Saturday, September 13, 2014

Artsy Fartsy Plato I: Forms in Art

So, y'all may remember me rambling about the elements and principles of artistic design reflecting Plato's conception of forms. The link at the bottom of this post is to the official list of elements and principles. Notice how each item, especially the elements, match up to Plato's imagining of forms? Roughness, purple-ness, shading existing separate from the objects they might be applied to? Do y'all think the same argument applies to the principles?

http://www.projectarticulate.org/principles.php

6 comments:

Joe D said...

I agree with all of them, but I've always had reservations about calling "color" a Form. All other Forms (roughness, roundness, etc.) are abstract and intangible; however, color is not. When I say "blue," I can think of the color blue and have an image in my mind. I cannot do this with "roundness" without thinking of either an intangible concept or a concrete, impure object. Color is visible, roundness is not. Thoughts?

Isabel Celata said...

Although I understand your point, color is still an abstract thing. Try to describe blue to another person. You can't. Also, who's to say that the color I see and have been taught is blue is the same color that you have been taught is blue? My blue could look like your red, but we've both been taught since a young age to call that color blue. Therefore, colors may not be as concrete as we think they are.

Ross said...

I agree that color should count as a Form, but I am not too sure about value. As the website that Iris has kindly provided for us says, "value refers to relative lightness and darkness and is perceived in varying levels of contrast". Color does the same thing IF we are discussing Form and not art elements. Technically a color could be dark or burnt orange and contrast with light orange when the two are put side by side. So in essence, value is more of a sub-Form to the Form of color. I think that value is not exactly a form but it is very close to one.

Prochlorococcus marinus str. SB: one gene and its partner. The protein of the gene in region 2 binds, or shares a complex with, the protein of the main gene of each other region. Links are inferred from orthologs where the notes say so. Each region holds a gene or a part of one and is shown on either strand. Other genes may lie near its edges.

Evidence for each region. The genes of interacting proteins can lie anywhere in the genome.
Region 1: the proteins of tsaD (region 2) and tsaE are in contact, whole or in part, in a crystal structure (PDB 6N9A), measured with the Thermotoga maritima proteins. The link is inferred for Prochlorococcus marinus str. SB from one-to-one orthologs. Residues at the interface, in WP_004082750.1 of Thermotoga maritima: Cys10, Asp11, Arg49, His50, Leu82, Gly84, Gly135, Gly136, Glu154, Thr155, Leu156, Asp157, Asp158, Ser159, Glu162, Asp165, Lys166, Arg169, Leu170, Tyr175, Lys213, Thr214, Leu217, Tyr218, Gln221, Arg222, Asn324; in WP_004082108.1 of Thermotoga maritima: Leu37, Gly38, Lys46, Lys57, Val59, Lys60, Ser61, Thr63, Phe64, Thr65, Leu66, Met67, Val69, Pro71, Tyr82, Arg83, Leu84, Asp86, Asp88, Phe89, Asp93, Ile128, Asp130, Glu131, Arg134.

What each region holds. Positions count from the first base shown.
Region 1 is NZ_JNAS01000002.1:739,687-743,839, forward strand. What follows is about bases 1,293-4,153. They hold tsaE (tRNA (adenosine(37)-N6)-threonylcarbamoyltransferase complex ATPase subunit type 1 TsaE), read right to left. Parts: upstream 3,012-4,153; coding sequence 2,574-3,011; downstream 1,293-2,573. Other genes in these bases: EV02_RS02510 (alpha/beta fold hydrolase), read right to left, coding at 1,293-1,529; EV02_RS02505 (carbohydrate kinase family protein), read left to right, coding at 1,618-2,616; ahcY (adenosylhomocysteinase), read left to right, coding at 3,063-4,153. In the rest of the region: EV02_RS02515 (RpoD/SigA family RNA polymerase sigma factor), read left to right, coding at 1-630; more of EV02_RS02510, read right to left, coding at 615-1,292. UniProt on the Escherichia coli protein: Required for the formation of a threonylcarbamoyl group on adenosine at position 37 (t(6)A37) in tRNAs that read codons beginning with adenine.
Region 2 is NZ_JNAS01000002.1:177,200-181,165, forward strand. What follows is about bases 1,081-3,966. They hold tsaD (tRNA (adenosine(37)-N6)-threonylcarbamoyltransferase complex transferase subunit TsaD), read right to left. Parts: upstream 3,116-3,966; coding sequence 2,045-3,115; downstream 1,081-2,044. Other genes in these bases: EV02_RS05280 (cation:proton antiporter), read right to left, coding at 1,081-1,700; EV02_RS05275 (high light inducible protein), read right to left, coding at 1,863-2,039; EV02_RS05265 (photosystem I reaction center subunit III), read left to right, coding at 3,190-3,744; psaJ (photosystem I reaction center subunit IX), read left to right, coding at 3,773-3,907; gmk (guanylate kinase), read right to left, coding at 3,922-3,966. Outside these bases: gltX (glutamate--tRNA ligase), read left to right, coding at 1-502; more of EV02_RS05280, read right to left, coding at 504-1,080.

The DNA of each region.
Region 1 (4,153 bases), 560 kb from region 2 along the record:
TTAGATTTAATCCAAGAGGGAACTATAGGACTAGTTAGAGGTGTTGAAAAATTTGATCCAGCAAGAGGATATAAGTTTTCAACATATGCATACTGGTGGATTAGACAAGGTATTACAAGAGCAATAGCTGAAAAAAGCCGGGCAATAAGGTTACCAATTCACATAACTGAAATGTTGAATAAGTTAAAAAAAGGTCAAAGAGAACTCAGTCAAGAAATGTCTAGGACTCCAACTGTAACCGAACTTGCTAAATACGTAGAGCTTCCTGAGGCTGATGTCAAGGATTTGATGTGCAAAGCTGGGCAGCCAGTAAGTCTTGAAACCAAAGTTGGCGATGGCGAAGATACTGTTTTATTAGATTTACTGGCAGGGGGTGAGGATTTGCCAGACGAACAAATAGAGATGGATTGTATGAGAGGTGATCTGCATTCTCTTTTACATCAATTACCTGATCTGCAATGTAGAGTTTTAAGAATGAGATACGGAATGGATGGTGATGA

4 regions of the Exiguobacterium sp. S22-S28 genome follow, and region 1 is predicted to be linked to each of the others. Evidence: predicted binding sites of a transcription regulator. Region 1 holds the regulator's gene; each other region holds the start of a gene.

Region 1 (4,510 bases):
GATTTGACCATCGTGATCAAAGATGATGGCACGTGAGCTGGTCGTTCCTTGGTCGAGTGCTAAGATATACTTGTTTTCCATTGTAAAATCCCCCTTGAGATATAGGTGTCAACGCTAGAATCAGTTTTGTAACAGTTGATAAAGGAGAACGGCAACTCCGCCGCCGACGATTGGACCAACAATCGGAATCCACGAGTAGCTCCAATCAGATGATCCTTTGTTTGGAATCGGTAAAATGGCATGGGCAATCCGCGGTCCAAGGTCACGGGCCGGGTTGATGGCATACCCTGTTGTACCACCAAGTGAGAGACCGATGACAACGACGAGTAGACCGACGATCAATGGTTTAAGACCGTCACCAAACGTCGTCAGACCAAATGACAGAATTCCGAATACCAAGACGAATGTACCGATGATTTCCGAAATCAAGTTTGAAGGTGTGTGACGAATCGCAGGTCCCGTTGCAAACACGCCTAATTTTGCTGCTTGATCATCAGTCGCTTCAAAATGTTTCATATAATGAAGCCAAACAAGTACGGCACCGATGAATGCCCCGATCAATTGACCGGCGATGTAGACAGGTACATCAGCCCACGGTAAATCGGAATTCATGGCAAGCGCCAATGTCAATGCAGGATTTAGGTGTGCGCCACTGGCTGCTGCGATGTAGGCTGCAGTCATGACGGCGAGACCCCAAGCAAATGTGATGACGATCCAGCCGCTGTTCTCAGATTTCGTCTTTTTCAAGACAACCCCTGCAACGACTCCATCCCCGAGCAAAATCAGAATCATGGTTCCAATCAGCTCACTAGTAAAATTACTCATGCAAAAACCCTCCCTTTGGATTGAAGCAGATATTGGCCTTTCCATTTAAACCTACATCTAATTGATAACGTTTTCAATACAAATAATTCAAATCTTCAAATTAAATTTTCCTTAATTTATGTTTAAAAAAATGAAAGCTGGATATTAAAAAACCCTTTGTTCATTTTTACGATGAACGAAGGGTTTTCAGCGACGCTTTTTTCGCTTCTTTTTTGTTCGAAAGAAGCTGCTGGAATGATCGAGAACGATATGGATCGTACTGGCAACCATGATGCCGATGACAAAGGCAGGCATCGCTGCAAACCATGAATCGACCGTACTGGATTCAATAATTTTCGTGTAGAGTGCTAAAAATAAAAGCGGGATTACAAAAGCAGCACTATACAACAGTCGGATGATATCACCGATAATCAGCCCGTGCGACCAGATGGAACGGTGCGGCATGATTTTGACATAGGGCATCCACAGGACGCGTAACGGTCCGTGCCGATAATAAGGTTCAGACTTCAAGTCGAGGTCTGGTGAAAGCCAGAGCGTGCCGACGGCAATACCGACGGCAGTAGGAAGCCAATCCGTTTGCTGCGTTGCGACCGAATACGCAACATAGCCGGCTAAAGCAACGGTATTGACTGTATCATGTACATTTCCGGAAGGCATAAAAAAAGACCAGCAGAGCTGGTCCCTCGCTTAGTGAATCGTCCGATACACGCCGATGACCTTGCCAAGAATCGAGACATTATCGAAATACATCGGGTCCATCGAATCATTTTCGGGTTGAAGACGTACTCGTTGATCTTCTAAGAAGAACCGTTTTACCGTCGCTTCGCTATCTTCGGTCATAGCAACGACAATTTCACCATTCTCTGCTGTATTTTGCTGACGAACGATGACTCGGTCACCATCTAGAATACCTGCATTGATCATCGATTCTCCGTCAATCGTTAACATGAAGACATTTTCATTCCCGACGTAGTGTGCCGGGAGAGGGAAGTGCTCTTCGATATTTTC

Joe D said...

Isabel: but it can! We can define blue light using physics (it has a wavelength of around 475nm) and energy properties (the energy of the light that electrons emit when descending energy levels). No matter what you "see," the blue light that hits the rods and cones in your eyes is of the same or very similar wavelength as the blue light that hits mine. This argument can be applied to all colors. I cannot define other Forms this way, so color is in this respect and anomaly.

Joe D said...

*an anomaly

Iris Mire said...

Actually, Joe, can't you define roundness in terms of 3D geometry and calculus? I buy Izzy's argument especially because when Plato was forming (haha) his concept of forms, he didn't have that level of knowledge of physics. He didn't know that colour could be defined by a number. To address Ross's statement about value: contrast can exist independent of colour. Consider that white and black are not actually colours. Shading and shadows could be considered forms.